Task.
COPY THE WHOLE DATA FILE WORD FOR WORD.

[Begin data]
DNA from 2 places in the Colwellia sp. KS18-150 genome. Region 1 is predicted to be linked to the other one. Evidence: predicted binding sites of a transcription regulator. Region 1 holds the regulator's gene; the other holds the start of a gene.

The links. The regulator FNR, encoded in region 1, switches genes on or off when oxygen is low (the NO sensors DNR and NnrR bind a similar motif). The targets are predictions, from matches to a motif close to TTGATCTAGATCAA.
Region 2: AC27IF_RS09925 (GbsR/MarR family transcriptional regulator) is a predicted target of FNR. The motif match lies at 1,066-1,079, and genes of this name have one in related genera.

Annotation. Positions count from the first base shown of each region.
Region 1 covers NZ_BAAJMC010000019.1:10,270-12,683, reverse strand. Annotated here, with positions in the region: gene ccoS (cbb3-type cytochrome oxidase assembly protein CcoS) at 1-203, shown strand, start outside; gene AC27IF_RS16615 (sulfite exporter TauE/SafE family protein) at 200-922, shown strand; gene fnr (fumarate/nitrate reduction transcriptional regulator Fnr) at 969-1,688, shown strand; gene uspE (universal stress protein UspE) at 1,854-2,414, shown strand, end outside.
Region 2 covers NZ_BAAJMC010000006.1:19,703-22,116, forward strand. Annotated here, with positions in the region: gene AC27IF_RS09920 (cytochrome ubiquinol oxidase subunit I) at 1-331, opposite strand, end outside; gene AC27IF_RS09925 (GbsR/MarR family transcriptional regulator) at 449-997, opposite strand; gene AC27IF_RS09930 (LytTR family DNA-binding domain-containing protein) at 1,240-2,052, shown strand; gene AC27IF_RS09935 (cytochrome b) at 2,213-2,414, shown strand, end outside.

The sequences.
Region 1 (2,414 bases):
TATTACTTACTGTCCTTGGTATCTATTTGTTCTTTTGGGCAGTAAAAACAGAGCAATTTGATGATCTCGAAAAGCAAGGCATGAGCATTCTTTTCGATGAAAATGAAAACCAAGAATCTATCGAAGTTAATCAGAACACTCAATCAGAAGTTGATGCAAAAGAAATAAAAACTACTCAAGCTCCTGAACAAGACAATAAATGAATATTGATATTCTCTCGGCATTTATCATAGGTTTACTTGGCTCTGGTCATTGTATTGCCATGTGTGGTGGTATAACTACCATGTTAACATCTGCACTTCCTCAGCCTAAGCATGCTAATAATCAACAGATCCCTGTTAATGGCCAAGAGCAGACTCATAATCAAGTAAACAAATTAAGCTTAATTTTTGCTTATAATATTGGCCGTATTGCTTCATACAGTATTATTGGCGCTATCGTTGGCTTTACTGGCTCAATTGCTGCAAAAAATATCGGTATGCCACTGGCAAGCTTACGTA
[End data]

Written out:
DNA from 2 places in the Colwellia sp. KS18-150 genome. Region 1 is predicted to be linked to the other one. Evidence: predicted binding sites of a transcription regulator. Region 1 holds the regulator's gene; the other holds the start of a gene.

The links. The regulator FNR, encoded in region 1, switches genes on or off when oxygen is low (the NO sensors DNR and NnrR bind a similar motif). The targets are predictions, from matches to a motif close to TTGATCTAGATCAA.
Region 2: AC27IF_RS09925 (GbsR/MarR family transcriptional regulator) is a predicted target of FNR. The motif match lies at 1,066-1,079, and genes of this name have one in related genera.

Annotation. Positions count from the first base shown of each region.
Region 1 covers NZ_BAAJMC010000019.1:10,270-12,683, reverse strand. Annotated here, with positions in the region: gene ccoS (cbb3-type cytochrome oxidase assembly protein CcoS) at 1-203, shown strand, start outside; gene AC27IF_RS16615 (sulfite exporter TauE/SafE family protein) at 200-922, shown strand; gene fnr (fumarate/nitrate reduction transcriptional regulator Fnr) at 969-1,688, shown strand; gene uspE (universal stress protein UspE) at 1,854-2,414, shown strand, end outside.
Region 2 covers NZ_BAAJMC010000006.1:19,703-22,116, forward strand. Annotated here, with positions in the region: gene AC27IF_RS09920 (cytochrome ubiquinol oxidase subunit I) at 1-331, opposite strand, end outside; gene AC27IF_RS09925 (GbsR/MarR family transcriptional regulator) at 449-997, opposite strand; gene AC27IF_RS09930 (LytTR family DNA-binding domain-containing protein) at 1,240-2,052, shown strand; gene AC27IF_RS09935 (cytochrome b) at 2,213-2,414, shown strand, end outside.

The sequences.
Region 1 (2,414 bases):
TATTACTTACTGTCCTTGGTATCTATTTGTTCTTTTGGGCAGTAAAAACAGAGCAATTTGATGATCTCGAAAAGCAAGGCATGAGCATTCTTTTCGATGAAAATGAAAACCAAGAATCTATCGAAGTTAATCAGAACACTCAATCAGAAGTTGATGCAAAAGAAATAAAAACTACTCAAGCTCCTGAACAAGACAATAAATGAATATTGATATTCTCTCGGCATTTATCATAGGTTTACTTGGCTCTGGTCATTGTATTGCCATGTGTGGTGGTATAACTACCATGTTAACATCTGCACTTCCTCAGCCTAAGCATGCTAATAATCAACAGATCCCTGTTAATGGCCAAGAGCAGACTCATAATCAAGTAAACAAATTAAGCTTAATTTTTGCTTATAATATTGGCCGTATTGCTTCATACAGTATTATTGGCGCTATCGTTGGCTTTACTGGCTCAATTGCTGCAAAAAATATCGGTATGCCACTGGCAAGCTTACGTA